Douglas Trumbull has spent more than 50 years at the technological cutting edge of moviemaking – from his iconic special effects for 2001: A Space Odyssey (1968), The Andromeda Strain (1971), Close Encounters of the Third Kind (1977), Star Trek: the Motion Picture (1979), Blade Runner (1982) and The Tree of Life (2011), to his directorial work on the cult classics Silent Running (1972) and Brainstorm (1983). Now 77, the moviemaking legend admits he is “a complete outlier and weirdo relative to the entrenched motion-picture industry”. Indeed, he says he feels “much better understood by scientists and mathematicians than by studio executives”.
Trumbull’s career began on the short film To the Moon and Beyond (1964), which transports the viewer from Earth out to the entire universe before zooming back down to the atomic scale. Recorded at 18 frames per second using a fish-eye wide-angle lens on 70 mm film – a technique dubbed Cinerama 360° – the movie was projected onto a domed exhibit at the New York World’s Fair in 1964. Impressed by the special effects, director Stanley Kubrick hired Trumbull to work on 2001.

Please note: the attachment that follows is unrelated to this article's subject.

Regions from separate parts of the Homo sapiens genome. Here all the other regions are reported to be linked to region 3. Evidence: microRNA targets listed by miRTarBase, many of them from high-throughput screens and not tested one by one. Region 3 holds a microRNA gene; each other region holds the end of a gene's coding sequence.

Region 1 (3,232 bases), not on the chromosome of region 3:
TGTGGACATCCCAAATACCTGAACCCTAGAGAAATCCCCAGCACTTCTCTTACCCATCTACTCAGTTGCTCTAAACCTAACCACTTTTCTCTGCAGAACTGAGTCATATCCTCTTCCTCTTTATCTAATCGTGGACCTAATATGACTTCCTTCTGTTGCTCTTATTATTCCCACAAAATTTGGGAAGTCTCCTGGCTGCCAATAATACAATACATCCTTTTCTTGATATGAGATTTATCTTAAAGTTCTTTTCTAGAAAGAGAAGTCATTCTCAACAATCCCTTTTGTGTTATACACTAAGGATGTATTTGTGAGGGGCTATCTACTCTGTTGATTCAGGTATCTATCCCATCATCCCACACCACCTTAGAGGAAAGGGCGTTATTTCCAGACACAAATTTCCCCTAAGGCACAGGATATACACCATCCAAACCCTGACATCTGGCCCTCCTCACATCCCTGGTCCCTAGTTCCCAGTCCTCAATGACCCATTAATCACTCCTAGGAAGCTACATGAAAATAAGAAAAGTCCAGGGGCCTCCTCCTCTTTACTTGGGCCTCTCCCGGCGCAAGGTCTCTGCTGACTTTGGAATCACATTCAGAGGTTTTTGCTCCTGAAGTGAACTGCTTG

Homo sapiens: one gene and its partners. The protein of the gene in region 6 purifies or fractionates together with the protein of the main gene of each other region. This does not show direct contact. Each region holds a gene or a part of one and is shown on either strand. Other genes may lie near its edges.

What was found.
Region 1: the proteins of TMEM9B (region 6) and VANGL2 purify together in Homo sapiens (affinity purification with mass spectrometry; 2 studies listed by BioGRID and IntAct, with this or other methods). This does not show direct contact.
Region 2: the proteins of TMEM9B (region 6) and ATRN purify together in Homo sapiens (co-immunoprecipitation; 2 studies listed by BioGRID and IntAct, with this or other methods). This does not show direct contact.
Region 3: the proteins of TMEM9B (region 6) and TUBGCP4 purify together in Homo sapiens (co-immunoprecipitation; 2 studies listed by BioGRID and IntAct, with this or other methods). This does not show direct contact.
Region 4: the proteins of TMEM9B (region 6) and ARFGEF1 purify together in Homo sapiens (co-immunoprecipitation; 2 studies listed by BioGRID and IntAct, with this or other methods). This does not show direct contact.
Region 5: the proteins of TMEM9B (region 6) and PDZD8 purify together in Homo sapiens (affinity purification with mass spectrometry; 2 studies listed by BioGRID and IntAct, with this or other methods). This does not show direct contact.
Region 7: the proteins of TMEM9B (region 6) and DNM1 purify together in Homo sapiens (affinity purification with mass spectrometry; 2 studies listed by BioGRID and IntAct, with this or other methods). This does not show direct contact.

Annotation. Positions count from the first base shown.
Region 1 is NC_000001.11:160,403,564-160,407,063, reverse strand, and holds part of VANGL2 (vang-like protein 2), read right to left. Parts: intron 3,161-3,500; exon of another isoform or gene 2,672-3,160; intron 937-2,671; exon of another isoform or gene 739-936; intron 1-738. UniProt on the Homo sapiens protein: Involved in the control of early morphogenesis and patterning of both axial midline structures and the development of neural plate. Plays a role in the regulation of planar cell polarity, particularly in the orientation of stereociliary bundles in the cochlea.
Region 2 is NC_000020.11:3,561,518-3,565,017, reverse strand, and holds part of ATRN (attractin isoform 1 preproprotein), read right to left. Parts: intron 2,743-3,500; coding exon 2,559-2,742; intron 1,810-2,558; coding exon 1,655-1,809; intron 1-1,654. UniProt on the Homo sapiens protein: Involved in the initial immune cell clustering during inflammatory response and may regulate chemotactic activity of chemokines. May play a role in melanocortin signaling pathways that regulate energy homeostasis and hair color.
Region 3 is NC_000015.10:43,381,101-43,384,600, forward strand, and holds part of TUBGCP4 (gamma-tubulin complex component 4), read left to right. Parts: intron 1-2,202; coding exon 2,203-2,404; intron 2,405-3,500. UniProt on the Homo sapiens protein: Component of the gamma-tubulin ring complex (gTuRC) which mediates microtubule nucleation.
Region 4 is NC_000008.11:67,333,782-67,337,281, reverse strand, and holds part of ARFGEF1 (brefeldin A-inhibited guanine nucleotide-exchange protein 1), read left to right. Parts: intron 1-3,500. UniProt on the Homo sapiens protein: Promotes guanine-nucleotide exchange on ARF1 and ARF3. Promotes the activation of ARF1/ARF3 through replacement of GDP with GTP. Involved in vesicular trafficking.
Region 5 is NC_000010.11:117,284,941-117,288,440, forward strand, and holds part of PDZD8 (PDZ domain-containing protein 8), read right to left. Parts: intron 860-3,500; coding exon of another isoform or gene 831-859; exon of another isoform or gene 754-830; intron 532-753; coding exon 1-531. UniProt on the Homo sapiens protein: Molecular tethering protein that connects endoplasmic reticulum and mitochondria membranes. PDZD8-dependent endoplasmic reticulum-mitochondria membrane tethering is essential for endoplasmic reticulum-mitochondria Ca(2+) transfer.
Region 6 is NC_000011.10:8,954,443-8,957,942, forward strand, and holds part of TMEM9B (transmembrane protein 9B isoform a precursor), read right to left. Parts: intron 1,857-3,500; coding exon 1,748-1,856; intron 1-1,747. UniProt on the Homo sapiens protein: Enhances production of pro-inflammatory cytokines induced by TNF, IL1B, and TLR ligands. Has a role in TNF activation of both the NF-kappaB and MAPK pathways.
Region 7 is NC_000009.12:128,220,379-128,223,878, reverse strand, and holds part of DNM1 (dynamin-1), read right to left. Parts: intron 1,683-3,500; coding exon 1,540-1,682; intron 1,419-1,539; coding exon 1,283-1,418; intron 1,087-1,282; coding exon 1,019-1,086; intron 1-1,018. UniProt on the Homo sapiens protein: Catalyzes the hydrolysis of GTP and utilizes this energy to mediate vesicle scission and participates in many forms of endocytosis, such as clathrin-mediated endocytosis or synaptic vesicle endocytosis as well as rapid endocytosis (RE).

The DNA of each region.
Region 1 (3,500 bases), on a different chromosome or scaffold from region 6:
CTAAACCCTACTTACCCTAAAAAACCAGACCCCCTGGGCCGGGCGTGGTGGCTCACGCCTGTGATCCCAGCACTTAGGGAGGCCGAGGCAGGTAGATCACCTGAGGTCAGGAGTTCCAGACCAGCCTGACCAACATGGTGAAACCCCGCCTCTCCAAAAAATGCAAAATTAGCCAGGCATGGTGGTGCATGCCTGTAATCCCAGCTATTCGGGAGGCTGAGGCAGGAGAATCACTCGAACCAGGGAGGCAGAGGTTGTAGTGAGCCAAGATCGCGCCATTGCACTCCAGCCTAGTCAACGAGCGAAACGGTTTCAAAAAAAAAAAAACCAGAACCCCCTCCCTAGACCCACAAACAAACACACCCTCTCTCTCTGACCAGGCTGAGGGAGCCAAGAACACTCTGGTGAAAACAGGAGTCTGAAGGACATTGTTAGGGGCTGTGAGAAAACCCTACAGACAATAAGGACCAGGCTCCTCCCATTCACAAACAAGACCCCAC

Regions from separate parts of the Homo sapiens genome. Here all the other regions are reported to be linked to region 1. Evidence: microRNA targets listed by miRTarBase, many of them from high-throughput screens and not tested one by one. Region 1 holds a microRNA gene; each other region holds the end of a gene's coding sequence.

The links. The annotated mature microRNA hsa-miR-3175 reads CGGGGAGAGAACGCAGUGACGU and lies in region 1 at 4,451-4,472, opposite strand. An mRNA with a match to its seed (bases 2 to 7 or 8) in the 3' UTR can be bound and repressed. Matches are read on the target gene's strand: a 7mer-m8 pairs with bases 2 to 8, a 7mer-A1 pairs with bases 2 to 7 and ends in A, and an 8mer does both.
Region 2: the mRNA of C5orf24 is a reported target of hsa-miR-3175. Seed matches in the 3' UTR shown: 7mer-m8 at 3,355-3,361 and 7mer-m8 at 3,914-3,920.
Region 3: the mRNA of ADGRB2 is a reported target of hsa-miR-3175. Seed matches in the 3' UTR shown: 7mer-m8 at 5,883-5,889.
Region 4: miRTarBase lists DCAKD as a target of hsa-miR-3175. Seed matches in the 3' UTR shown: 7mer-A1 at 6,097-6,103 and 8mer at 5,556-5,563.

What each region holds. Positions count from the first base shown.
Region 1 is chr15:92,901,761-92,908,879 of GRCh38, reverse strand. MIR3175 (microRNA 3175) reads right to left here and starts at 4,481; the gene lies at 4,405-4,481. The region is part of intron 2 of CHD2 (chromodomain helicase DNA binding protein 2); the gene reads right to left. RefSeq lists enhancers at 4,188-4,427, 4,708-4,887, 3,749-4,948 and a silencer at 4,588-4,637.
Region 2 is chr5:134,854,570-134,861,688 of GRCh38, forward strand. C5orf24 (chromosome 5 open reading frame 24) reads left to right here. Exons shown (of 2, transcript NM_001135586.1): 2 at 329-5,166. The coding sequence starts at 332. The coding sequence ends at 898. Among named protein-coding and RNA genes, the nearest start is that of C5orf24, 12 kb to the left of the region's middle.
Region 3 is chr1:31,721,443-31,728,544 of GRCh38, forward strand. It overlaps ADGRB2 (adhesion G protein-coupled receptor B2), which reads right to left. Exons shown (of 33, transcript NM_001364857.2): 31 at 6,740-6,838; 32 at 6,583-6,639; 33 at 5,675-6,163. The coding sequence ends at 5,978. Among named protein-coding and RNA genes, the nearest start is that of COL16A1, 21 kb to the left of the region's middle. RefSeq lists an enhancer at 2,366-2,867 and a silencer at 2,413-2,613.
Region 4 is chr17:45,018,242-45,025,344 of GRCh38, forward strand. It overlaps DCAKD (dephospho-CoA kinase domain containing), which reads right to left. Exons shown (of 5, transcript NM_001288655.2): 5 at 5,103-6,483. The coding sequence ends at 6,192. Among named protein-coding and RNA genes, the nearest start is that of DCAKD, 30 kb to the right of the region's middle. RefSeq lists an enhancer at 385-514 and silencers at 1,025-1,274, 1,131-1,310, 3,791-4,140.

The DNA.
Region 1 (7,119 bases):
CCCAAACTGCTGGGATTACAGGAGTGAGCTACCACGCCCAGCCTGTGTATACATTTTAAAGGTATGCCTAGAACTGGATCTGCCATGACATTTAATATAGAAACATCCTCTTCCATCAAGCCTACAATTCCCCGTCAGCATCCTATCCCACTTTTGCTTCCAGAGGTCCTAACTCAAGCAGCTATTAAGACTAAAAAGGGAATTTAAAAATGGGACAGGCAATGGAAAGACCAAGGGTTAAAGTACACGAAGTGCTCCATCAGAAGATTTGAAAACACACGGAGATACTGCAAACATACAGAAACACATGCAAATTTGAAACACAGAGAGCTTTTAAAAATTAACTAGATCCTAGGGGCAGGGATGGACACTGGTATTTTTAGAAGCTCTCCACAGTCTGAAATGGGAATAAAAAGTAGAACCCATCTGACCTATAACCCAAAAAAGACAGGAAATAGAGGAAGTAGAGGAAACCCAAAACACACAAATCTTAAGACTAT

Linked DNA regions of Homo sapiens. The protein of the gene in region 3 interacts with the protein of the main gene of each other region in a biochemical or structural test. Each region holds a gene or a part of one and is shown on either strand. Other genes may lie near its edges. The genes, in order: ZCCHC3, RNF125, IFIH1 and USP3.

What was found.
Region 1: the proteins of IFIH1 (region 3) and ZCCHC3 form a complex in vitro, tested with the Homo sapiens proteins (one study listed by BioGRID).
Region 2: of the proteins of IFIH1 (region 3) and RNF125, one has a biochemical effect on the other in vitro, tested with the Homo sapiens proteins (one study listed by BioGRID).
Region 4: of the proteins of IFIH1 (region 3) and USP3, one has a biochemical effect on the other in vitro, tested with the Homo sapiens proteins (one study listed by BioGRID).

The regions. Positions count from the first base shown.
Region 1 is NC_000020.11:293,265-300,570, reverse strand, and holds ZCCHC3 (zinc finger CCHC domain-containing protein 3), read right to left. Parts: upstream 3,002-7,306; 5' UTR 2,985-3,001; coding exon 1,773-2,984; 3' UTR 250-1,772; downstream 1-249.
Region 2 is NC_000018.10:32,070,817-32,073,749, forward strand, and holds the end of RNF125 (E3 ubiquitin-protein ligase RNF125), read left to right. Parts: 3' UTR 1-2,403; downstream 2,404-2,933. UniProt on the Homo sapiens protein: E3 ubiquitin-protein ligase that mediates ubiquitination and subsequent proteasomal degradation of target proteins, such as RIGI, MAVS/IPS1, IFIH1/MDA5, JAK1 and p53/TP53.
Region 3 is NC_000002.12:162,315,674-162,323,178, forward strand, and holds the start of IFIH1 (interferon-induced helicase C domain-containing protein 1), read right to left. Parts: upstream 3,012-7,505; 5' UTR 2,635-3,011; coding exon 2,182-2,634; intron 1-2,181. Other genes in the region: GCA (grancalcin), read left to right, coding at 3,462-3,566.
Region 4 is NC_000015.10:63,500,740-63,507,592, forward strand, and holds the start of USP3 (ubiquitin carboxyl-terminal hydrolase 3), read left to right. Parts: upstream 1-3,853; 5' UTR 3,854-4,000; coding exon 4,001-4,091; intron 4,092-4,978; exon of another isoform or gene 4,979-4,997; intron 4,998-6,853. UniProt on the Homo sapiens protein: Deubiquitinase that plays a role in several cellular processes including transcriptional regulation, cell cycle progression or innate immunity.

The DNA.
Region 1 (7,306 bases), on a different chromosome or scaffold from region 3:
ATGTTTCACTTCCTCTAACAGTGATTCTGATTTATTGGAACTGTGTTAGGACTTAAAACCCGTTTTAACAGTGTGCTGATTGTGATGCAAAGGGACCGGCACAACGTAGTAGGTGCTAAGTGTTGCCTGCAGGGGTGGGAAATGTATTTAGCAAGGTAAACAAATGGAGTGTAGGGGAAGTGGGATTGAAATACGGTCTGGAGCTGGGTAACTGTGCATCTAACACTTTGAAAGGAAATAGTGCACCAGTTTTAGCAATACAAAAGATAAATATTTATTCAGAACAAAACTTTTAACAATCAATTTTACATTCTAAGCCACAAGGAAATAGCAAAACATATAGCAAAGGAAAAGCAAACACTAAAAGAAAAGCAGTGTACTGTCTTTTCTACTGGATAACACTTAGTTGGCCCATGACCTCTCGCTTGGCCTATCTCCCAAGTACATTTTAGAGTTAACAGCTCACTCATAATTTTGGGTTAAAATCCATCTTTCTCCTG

Since the 1980s he’s been based in rural Massachusetts, where Trumbull Studios is experimenting with new ways of making and showing films. These include a prototype 70-seat “pod” featuring advanced digital-projection technology as well as a slightly curved, torus-shaped cinema screen. “The work that I’m doing is predicated upon a belief that there’s an intrinsically, vitally important link between the medium itself and the movie experience you can deliver to audiences,” Trumbull says. “Kubrick was very conscious of this, he talked to me about it a lot. That has stayed with me forever.”